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Scientists Appeal to Dog Owners: How is Life in Lockdown Affecting Man's Best Friend?
Published: 2nd June 2020, 11:41am
Dog staring out of window There are global concerns about the impact of the unprecedented COVID-19 pandemic and resulting lockdown on human mental health, and leading animal behaviour scientists are now asking for your help in exploring how the current situation is also affecting some of our closest companions.

Experts from the University of Lincoln, UK, and the Human Rescue Alliance USA want to know how stay-at-home orders are affecting pet dogs around the world.

Led by Professor Daniel Mills, Professor of Veterinary Behavioural Medicine in Lincoln's School of Life Sciences, the research will shed light on how this stressful time might be impacting the welfare of pet dogs, and what longer term effects it could have when they suddenly find themselves home alone again when owners go back to work.

A recent study by Professor Mills and his team has already revealed that separation anxiety in dogs should be seen as a symptom of underlying frustrations rather than a diagnosis in itself, and understanding these root causes is key to effective treatment. Their work identified four main forms of distress for dogs when separated from their owners - these include a focus on getting away from something in the house, wanting to get to something outside, reacting to external noises or events, and a form of boredom.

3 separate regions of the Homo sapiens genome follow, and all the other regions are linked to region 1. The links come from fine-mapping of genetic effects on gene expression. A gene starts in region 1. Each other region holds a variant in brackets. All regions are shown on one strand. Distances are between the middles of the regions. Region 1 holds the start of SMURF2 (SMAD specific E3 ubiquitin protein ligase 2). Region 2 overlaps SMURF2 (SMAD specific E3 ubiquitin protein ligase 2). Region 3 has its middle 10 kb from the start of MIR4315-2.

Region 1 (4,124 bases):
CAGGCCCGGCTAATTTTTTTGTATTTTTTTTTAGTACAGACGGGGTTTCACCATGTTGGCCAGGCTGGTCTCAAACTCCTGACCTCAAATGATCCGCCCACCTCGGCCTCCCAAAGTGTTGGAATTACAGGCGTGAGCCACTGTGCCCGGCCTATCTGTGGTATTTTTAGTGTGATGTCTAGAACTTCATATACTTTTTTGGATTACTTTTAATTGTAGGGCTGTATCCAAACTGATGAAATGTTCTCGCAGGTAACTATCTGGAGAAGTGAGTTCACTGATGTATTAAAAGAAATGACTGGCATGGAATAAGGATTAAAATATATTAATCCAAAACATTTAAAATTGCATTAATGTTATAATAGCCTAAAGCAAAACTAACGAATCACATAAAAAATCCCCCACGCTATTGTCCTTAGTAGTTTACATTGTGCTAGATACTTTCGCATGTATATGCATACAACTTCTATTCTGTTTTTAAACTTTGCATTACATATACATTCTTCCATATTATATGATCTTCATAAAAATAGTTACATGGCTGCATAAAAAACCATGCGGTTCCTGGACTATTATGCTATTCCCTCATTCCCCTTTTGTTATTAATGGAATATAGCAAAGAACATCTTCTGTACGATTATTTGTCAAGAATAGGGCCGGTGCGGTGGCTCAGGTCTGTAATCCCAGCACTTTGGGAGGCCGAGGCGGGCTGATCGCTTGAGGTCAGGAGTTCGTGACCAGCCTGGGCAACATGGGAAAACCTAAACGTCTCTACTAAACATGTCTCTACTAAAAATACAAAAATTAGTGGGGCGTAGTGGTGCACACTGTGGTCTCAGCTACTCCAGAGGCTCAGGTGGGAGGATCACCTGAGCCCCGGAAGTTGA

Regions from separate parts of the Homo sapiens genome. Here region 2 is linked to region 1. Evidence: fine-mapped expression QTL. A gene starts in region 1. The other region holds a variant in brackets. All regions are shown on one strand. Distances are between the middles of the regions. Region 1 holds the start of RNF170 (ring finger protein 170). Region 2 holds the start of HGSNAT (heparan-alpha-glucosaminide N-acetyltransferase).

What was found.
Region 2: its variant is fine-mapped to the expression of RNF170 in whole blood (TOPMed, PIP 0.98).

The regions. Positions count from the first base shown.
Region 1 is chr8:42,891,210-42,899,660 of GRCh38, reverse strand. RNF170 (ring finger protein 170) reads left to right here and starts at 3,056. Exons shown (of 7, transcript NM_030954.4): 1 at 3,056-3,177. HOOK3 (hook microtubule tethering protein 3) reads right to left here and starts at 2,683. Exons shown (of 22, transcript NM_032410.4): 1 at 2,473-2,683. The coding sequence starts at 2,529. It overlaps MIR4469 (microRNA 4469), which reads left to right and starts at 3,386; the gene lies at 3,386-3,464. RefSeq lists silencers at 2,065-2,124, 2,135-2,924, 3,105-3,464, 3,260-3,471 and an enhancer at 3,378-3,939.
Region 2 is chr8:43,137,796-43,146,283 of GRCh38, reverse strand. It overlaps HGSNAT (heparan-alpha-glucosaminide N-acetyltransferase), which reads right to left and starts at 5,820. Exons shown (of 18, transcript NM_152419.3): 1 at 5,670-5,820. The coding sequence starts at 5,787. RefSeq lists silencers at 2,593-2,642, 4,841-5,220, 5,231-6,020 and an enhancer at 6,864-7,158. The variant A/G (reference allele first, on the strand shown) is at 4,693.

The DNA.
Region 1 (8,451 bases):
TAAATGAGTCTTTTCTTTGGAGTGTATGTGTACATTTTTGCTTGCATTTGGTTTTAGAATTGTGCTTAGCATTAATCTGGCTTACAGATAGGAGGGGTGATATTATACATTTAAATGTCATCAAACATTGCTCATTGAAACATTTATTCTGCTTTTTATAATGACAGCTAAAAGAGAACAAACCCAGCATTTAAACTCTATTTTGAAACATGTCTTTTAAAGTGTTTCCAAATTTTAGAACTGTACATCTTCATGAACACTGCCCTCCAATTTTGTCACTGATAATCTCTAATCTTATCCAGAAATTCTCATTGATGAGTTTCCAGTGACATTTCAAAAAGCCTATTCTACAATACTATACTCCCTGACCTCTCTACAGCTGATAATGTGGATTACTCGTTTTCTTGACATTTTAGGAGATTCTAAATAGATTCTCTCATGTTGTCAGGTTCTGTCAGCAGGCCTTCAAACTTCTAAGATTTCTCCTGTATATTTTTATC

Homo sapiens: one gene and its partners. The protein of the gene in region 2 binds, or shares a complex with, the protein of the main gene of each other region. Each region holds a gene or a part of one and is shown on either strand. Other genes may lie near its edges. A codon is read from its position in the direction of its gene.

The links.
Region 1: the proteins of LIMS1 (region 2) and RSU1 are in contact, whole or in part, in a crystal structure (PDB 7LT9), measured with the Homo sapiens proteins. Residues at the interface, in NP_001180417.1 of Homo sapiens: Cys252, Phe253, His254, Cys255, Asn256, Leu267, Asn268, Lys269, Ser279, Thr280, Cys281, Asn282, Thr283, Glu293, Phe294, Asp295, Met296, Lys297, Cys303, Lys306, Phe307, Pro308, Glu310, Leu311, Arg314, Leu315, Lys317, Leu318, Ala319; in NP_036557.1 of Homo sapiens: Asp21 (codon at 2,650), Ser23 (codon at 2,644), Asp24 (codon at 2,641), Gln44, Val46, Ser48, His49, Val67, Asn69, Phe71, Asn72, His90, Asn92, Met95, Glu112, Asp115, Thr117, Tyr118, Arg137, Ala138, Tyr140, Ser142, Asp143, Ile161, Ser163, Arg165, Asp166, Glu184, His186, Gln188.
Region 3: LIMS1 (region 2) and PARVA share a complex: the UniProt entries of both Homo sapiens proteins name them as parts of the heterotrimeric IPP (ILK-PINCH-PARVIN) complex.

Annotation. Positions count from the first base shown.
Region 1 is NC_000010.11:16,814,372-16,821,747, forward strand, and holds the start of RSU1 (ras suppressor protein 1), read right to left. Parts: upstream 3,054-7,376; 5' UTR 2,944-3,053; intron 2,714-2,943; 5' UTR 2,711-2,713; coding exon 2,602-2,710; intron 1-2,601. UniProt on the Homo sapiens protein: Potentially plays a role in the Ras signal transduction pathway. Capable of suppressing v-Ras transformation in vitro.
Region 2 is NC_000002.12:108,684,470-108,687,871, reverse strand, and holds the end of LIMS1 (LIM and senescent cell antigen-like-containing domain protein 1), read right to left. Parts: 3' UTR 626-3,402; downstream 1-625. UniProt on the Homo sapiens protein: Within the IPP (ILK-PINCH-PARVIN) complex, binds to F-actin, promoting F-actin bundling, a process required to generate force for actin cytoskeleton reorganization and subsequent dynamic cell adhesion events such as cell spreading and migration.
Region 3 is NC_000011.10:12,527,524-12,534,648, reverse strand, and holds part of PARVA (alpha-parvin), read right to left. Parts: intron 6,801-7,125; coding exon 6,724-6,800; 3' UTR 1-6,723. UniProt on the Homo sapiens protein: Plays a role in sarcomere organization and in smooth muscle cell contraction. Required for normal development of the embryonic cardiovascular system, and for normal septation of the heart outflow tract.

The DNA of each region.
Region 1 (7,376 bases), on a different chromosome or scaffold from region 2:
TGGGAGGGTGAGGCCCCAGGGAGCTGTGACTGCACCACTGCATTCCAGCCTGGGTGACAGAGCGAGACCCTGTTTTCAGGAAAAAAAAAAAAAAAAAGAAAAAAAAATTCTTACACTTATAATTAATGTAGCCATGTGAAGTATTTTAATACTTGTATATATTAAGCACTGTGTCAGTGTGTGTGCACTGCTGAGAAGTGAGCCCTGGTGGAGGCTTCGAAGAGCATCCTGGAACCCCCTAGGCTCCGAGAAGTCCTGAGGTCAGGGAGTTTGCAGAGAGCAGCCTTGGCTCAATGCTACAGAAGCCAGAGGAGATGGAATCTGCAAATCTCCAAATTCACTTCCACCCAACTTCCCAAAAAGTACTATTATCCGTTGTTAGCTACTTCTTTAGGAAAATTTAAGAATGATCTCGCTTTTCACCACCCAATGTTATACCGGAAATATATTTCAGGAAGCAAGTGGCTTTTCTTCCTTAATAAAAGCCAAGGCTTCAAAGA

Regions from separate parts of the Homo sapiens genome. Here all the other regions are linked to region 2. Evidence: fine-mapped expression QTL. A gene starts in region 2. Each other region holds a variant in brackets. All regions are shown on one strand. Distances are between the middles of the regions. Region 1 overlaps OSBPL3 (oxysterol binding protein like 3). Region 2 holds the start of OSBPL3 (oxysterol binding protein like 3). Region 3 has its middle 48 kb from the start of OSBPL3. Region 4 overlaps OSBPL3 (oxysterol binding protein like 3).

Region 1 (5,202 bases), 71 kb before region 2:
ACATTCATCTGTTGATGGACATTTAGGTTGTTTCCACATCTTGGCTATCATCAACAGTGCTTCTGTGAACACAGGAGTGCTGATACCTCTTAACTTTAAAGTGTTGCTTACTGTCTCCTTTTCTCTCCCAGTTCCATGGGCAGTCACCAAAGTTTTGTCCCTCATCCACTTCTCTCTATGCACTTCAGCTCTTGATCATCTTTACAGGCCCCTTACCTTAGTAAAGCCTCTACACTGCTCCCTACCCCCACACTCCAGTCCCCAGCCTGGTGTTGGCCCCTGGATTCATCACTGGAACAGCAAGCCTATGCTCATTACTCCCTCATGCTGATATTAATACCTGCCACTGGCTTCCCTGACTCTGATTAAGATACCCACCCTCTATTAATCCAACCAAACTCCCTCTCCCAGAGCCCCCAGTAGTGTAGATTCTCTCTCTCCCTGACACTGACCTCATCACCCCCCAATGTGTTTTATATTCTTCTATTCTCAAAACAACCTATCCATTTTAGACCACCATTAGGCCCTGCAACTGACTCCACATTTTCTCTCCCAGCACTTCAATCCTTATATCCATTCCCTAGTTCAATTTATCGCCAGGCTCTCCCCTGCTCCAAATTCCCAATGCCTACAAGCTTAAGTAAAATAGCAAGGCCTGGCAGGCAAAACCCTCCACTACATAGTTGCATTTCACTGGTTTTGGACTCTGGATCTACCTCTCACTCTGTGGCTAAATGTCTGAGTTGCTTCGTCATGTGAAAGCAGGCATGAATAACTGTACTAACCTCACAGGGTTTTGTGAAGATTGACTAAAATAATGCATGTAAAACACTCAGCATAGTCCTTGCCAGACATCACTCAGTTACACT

It came with a warning to pet owners not to over-indulge their animals during self-isolation.

Professor Mills said: "The COVID-19 pandemic has caused major changes to people's lives across the globe. While we obviously hope we will not experience anything similar again, this does give us a unique opportunity to examine the effects of major changes to routine on our canine companions.

"There is certainly some limited data and anecdotal evidence from clinicians that if people are off work for a prolonged period for example if they break their leg and have to stay at home their dogs can get a false sense of security and may then be at greater risk of suffering from separation anxiety when they later return to work.

"We now have the chance to understand, on a much greater scale, how this change in routine is really affecting our pet dogs, and we are appealing for your help. We would love to hear about your own experiences and invite you to take part in our new scientific survey."

The researchers are inviting all dog owners, aged 18 years and over, affected by this situation to participate in their global study by filling in monthly. People can take part by visiting the online survey.

The survey involves some simple questions about the lives of owners and their dogs during this time, and then some follow-up questions once a month for up to six months. Each of the surveys will help the University of Lincoln and Human Rescue Alliance to understand how dogs are currently coping, and will continue to cope after the pandemic.
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